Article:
December 5, 2019
At just 21 miles long and 14 miles wide Barbados packs a big punch for its size. It’s known as one of world’s greatest holiday destinations, yet tempting though the beaches, resorts and golf courses are, there’s so much more waiting to be discovered.
Inspired by our recent London bus campaign, we asked Sean Edwards, our regional manager for business development in the Caribbean, to show us round his home island and help us choose the ‘best ‘B’s’. Whether you’re a first-time tourist, or a returning visitor looking to explore the island and immerse yourself in local culture, our list has something for you:
Before setting off on your travels, it pays to learn a little about the history and culture of the place you’re visiting. Sean’s best book recommendation is Andrea Stuart’s Sugar in the Blood; a tough but absorbing family memoir that traces the story of Andrea’s ancestors from their journey to the New World in the 1600s up to the present day. A brilliant book that shines a light on the human cost of slave trafficking and the sugar trade, it will help you understand the complex past and proud people of Barbados.
To experience the real Barbados, you need a rum shop. These are scattered all over the island and are where locals go to ‘lime’ or socialise. Rather than measures and glasses of rum, the spirit is sold by the bottle which is shared among the whole table. Groups of friends play dominos, discuss the day and enjoy some simple but delicious Bajan chicken or fish dishes. Rum shops are often found a short walk from one of the island’s numerous churches, further strengthening the community!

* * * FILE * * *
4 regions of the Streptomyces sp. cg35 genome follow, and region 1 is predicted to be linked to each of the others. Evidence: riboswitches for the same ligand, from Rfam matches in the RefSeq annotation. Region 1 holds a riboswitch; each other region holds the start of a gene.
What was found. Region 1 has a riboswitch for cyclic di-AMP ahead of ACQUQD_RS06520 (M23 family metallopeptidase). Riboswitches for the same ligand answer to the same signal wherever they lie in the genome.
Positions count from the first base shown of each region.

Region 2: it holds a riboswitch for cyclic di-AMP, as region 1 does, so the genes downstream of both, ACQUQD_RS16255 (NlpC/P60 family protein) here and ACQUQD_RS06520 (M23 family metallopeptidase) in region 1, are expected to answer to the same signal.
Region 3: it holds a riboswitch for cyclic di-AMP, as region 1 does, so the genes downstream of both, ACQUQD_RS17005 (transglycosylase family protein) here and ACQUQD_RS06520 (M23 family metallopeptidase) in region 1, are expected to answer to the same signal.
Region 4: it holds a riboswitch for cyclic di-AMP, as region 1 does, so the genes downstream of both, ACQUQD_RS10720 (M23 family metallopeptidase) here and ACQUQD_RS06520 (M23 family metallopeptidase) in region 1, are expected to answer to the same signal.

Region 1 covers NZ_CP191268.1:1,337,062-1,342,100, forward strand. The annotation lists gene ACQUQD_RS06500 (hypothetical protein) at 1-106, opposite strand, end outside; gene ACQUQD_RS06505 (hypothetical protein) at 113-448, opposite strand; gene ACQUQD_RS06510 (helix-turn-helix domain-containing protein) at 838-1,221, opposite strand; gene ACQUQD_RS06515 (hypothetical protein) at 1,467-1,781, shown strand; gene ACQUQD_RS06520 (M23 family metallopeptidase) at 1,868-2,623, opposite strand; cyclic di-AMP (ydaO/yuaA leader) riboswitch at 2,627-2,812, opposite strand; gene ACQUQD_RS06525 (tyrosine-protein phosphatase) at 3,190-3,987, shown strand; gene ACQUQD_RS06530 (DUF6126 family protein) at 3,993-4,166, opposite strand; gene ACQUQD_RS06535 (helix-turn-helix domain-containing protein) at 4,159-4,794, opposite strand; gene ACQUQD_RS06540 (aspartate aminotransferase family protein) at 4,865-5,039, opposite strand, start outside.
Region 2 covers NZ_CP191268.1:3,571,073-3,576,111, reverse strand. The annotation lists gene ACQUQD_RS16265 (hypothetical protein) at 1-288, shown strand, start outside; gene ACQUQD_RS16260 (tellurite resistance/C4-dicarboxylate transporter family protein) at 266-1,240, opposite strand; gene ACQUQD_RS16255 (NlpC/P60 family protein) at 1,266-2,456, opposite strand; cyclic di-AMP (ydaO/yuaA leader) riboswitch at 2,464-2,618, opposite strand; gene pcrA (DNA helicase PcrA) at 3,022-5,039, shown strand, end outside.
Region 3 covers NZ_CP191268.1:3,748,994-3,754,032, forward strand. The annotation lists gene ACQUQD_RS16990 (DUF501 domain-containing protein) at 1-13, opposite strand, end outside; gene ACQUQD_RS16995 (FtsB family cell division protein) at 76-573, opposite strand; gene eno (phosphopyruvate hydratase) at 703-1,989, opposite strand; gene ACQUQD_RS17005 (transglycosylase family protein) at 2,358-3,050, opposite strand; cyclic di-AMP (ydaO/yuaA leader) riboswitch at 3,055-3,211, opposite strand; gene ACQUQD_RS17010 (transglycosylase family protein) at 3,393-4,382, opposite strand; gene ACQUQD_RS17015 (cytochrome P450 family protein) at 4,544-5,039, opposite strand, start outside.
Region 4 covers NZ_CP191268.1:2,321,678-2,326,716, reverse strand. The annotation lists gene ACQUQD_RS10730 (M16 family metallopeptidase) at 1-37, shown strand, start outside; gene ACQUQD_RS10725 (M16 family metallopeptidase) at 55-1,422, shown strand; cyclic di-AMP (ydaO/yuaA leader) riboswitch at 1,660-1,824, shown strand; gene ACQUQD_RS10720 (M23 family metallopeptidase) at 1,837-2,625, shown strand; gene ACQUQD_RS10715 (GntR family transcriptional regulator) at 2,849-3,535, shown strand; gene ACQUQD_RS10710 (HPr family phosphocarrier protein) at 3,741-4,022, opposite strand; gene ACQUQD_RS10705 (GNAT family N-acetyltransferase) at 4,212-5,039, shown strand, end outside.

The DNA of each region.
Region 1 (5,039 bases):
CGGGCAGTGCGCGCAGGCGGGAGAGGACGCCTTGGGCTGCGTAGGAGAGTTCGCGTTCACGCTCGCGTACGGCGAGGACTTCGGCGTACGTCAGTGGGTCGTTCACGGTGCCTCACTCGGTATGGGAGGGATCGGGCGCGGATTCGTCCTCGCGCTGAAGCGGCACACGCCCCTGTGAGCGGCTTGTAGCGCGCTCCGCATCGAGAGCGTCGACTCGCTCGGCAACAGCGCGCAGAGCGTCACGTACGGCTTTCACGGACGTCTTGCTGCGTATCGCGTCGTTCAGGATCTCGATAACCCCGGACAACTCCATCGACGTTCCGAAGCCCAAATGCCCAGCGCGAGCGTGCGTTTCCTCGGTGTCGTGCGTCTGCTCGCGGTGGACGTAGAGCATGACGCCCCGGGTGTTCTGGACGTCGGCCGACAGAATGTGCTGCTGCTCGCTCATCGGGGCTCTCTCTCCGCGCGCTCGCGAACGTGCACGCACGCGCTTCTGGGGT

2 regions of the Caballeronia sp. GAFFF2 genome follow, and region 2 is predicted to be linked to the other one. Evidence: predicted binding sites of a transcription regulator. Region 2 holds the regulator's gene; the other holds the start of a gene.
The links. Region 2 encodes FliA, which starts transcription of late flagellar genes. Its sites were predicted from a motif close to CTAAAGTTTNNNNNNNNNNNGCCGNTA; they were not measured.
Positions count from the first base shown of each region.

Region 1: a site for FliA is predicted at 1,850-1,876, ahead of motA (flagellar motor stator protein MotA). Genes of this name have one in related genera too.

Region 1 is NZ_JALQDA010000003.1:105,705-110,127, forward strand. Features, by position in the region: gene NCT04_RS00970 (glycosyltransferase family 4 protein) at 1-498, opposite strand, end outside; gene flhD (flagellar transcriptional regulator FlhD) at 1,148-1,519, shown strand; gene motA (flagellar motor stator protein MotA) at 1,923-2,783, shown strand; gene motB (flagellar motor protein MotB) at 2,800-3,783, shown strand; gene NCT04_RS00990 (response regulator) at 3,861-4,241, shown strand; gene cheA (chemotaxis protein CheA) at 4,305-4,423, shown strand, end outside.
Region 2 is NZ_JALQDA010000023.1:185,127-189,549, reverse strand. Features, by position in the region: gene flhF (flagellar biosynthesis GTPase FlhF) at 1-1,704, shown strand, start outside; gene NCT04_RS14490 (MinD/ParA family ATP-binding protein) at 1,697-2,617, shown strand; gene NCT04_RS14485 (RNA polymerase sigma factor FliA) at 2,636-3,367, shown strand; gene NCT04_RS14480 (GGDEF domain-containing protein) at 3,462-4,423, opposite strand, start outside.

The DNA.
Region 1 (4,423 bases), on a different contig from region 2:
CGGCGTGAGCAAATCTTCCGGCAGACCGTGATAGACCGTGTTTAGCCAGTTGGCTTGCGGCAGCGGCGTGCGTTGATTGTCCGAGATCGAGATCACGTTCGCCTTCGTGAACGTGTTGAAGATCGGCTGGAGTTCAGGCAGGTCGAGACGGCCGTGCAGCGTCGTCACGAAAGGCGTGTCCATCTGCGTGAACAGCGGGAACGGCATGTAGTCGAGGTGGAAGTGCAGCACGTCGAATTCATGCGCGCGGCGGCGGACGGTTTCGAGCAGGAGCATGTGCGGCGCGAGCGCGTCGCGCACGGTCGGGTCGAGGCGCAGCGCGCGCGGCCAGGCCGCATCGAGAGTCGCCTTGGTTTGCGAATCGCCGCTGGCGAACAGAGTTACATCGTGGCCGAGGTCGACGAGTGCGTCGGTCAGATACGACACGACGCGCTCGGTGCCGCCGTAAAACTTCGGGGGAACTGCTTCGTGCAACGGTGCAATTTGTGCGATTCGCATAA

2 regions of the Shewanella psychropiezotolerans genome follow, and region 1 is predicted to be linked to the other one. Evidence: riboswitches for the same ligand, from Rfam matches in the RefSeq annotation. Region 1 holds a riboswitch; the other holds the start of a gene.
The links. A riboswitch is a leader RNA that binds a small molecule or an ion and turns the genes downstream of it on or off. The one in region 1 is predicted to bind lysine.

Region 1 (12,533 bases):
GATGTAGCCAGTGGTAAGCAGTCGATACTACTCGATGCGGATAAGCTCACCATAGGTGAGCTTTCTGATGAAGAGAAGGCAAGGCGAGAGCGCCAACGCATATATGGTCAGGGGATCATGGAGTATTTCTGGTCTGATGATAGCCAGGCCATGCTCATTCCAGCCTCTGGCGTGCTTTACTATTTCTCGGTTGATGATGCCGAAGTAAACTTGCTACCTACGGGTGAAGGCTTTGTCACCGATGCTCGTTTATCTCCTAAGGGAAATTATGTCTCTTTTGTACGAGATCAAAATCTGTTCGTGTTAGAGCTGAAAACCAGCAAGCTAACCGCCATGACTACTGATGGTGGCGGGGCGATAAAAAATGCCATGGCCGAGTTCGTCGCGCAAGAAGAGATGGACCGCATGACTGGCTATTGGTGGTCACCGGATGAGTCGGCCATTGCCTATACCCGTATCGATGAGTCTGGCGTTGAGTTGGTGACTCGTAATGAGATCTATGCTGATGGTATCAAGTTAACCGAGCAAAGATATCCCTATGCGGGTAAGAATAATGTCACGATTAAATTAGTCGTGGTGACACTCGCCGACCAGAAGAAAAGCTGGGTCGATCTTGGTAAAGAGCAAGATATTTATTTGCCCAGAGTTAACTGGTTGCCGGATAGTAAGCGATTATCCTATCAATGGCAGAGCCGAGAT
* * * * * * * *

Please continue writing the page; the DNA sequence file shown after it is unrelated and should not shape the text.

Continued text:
You’d think – given this is the nation that invented rum – that choosing the best bar would create a huge amount of debate. That didn’t happen. Kermitt’s Bar near Oistins, down on the south coast, is Sean’s firm choice. The chilled-out, lime green venue is hard to miss, and is a favourite bar of many locals (and it has to be said, most of the Virgin Atlantic team who work on the island).
Harking back to the Victorian era, the twin neo-Gothic Parliament Buildings are situated in the capital, Bridgetown. The third oldest parliament in the Commonwealth consists of an East Wing that houses both chambers of Parliament – the Senate and House of Assembly – and the West Wing where principle offices can be found, as well as a museum and the National Heroes Gallery.
Talking of Parliament, Barbados, unlike some places we could mention, has a hugely popular, progressive and strong leader. Voted into power in a historic landslide victory in 2018, with a 72.8% share of the vote and securing every seat in the House, the best boss in Barbados is awarded to the prime minister, the Hon. Miss Mia Amor. Mottley, Q.C., M.P.
To experience the best holiday haircut head to Holetown on the west coast, where Fame The Grooming Club does a roaring trade among locals and visitors alike. The man to ask for is master barber Derek, who’ll fettle your follicles while you sit back and relax in this modern and stylish salon.
When it comes to Barbados, this is arguably the biggest B of all. And it’s not an easy task when there are so many outstanding beaches on offer, from the tranquil powdery white beaches of the west coast to the spectacular windswept surfer beaches on the east. Sean’s choice though is Brownes Beach on Carlisle Bay, a crescent-shaped stretch of sand in St. Michael parish on the south coast. With calm waters for swimming and kayaking, and some off-shore shipwrecks to attract marine life, this glorious beach has plenty of facilities but is long enough to absorb them without feeling overcrowded.
Brownes Beach is a popular spot for Bajans to go swimming (or take a ‘sea bath’), as well as being family-friendly, safe, and a great location for spectacular sunsets. It’s also the home of Departure Beach, our Virgin Holidays day centre, and the perfect place to spend the last day of your holiday.
It’s time for that all-important first meal of the day, and there’s plenty of competition for the top spot. One of Sean’s favourites is Bliss Café near Dover Beach. Situated on the edge of St Lawrence Gap, this family run café serves amazing flatbread toasties in a lovely peaceful setting, as well as fresh waffles, tropical fruit-filled smoothies and great coffee. They also serve lunch (including more delicious flatbreads).